Physically or Spiritually Challenged?

Physically or Spiritually Challenged

Theme: Physically or Spiritually Challenged?
Readings: Isaiah 35:4-7/ James 2:1-5/ Mark 7:31-37
23rd Sunday in Ordinary Time

At paralympic games, some of those we inappropriately call ‘disabled’ achieve amazing feats.  Even, the term ‘physically challenged’ is still less appropriate to describe them, for some of them can run faster than most of us who are ‘physically’ abled.   Again, most of us can see the black and white keys of the keyboard, but cannot play the organ or piano; whereas, the blind Steve Wonder, who cannot see even the colour differentiation of the black and white keys, is wonderful on the keyboard.  So who is physically challenged: Steve Wonder or those who cannot play the keyboard?

As the coach of a paralympic athlete sees in him/her, not disability, but ability, and as the music teacher of Steve Wonder saw in him, not a physical challenge, but talent, so God, according to the prophet Isaiah (in the first reading), saw in the blind of Israel, not darkness or gloom, but the potential or ability to appreciate the glory of God.  He saw in the deaf, not hearing blockage, but the potential to receive and cherish the good news of salvation.  He saw in the lame, not disability, but the desire and ability to depend on God.  And He saw in the dumb, not the inability to speak, but the potential to eagerly proclaim the goodness of the Lord.

Let me put the above message in another way.  In the days of the prophet Isaiah, many of the people of Israel who had eyes to see did not appreciate the goodness and glory of God.  On the other hand, God knew that many blind people appreciated His goodness and glory.  To such blind persons, therefore, the prophet announced the encouraging message of the Lord: ‘Courage! Do not be afraid. Look, your God is coming . . . to save you.  Then the eyes of the blind shall be opened’ (Is. 35:4-5).  Years later, Jesus would fulfill this in His ministry.  In John 9, for instance, when people were debating why the man was born blind, Jesus said it was meant to reveal the glory of God; and when He eventually opened the eyes of the man, the latter praise God and His goodness.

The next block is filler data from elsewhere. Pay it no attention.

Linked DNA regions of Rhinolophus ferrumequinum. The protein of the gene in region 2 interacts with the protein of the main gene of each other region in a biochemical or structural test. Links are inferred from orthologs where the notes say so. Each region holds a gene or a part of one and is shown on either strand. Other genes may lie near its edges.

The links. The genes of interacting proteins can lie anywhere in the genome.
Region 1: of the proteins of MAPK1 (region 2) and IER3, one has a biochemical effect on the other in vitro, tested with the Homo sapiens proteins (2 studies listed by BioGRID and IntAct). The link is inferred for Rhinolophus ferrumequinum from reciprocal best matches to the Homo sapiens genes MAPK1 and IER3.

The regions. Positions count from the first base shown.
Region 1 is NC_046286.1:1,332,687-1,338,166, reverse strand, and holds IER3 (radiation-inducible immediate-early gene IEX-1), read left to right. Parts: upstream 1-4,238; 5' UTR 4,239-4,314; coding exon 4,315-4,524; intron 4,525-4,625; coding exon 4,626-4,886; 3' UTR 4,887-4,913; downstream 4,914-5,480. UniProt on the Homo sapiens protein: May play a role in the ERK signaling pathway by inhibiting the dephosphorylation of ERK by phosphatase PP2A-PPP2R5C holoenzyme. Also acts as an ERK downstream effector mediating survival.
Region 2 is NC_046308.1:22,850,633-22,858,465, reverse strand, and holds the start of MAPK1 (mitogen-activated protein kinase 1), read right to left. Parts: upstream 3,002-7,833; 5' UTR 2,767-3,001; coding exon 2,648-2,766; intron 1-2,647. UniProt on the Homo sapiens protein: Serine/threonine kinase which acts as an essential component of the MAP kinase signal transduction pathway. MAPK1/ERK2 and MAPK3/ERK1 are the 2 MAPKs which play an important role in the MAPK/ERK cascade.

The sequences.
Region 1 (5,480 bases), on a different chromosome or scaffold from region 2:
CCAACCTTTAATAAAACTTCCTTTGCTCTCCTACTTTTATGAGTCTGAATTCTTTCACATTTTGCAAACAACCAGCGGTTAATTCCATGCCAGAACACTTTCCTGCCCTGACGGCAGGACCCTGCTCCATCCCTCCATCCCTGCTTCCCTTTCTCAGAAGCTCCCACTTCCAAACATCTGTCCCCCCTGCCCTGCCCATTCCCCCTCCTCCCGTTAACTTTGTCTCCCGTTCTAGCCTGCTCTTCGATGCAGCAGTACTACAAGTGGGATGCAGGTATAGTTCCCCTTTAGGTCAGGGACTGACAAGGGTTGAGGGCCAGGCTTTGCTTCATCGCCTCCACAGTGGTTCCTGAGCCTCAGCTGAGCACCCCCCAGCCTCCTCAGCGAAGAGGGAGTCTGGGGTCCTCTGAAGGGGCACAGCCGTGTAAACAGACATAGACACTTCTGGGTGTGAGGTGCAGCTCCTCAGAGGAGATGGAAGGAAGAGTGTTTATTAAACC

Again, in the days of Isaiah, many Israelites, who were capable of hearing the message of the Lord through the prophet, ignored it.  God, however, knew how eager the deaf were to hear His message.  Hence, the prophet proclaimed to them: ‘Courage! Do not be afraid. Look, your God is coming . . . to save you.  Then . . . the ears of the deaf shall be unsealed’ (Is. 35:4-5).  In today’s gospel reading, we find an example of Jesus opening the ears of a deaf man, and how eagerly, the man received the good news of salvation.

Furthermore, in the days of Isaiah, many Israelites with strong and healthy legs did not walk on the path of righteousness.  On the other hand, many lamed persons walked on the path of righteousness.  Hence, the prophet announced to them: ‘Courage! Do not be afraid. Look, your God is coming . . . to save you.  . . . then the lame shall leap like a deer’ (Is. 35:4, 6).  And Jesus several times in his ministry made the lame (who walked with the Lord in faith) to instantly get up, pick up their mats and walk away.